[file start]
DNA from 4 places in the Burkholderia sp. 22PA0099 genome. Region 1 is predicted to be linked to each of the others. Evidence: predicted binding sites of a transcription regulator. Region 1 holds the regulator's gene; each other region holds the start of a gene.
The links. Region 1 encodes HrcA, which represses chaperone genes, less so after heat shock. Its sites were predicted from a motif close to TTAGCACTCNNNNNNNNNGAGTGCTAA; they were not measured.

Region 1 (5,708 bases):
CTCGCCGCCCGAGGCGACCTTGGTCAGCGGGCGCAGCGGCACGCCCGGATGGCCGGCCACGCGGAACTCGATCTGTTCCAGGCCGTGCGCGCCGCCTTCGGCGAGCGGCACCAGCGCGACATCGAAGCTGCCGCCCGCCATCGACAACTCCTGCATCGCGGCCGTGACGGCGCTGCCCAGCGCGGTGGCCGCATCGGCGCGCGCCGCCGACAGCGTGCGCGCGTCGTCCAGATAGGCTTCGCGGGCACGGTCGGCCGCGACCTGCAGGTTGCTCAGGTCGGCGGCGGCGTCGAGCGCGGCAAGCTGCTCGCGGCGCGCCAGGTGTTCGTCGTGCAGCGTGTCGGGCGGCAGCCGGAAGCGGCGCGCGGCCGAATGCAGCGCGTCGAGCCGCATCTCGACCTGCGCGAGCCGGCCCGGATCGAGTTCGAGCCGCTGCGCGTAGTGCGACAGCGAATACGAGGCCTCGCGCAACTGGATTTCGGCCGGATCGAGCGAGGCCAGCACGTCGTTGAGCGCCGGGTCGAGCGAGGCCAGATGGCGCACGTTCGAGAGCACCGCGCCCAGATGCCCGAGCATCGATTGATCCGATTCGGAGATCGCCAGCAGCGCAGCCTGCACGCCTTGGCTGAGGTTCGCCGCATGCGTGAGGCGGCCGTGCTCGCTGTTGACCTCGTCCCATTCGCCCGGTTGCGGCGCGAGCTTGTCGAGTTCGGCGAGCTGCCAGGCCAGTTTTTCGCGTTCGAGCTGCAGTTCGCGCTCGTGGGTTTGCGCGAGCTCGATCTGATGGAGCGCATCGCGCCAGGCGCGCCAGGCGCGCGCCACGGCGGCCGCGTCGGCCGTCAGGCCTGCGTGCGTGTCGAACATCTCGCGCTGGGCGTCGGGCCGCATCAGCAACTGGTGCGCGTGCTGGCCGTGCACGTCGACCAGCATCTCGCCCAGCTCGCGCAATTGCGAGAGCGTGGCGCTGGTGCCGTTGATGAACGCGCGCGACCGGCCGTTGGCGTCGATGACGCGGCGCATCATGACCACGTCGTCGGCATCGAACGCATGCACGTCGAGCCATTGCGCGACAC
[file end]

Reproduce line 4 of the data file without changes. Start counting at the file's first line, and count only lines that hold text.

CTCGCCGCCCGAGGCGACCTTGGTCAGCGGGCGCAGCGGCACGCCCGGATGGCCGGCCACGCGGAACTCGATCTGTTCCAGGCCGTGCGCGCCGCCTTCGGCGAGCGGCACCAGCGCGACATCGAAGCTGCCGCCCGCCATCGACAACTCCTGCATCGCGGCCGTGACGGCGCTGCCCAGCGCGGTGGCCGCATCGGCGCGCGCCGCCGACAGCGTGCGCGCGTCGTCCAGATAGGCTTCGCGGGCACGGTCGGCCGCGACCTGCAGGTTGCTCAGGTCGGCGGCGGCGTCGAGCGCGGCAAGCTGCTCGCGGCGCGCCAGGTGTTCGTCGTGCAGCGTGTCGGGCGGCAGCCGGAAGCGGCGCGCGGCCGAATGCAGCGCGTCGAGCCGCATCTCGACCTGCGCGAGCCGGCCCGGATCGAGTTCGAGCCGCTGCGCGTAGTGCGACAGCGAATACGAGGCCTCGCGCAACTGGATTTCGGCCGGATCGAGCGAGGCCAGCACGTCGTTGAGCGCCGGGTCGAGCGAGGCCAGATGGCGCACGTTCGAGAGCACCGCGCCCAGATGCCCGAGCATCGATTGATCCGATTCGGAGATCGCCAGCAGCGCAGCCTGCACGCCTTGGCTGAGGTTCGCCGCATGCGTGAGGCGGCCGTGCTCGCTGTTGACCTCGTCCCATTCGCCCGGTTGCGGCGCGAGCTTGTCGAGTTCGGCGAGCTGCCAGGCCAGTTTTTCGCGTTCGAGCTGCAGTTCGCGCTCGTGGGTTTGCGCGAGCTCGATCTGATGGAGCGCATCGCGCCAGGCGCGCCAGGCGCGCGCCACGGCGGCCGCGTCGGCCGTCAGGCCTGCGTGCGTGTCGAACATCTCGCGCTGGGCGTCGGGCCGCATCAGCAACTGGTGCGCGTGCTGGCCGTGCACGTCGACCAGCATCTCGCCCAGCTCGCGCAATTGCGAGAGCGTGGCGCTGGTGCCGTTGATGAACGCGCGCGACCGGCCGTTGGCGTCGATGACGCGGCGCATCATGACCACGTCGTCGGCATCGAACGCATGCACGTCGAGCCATTGCGCGACAC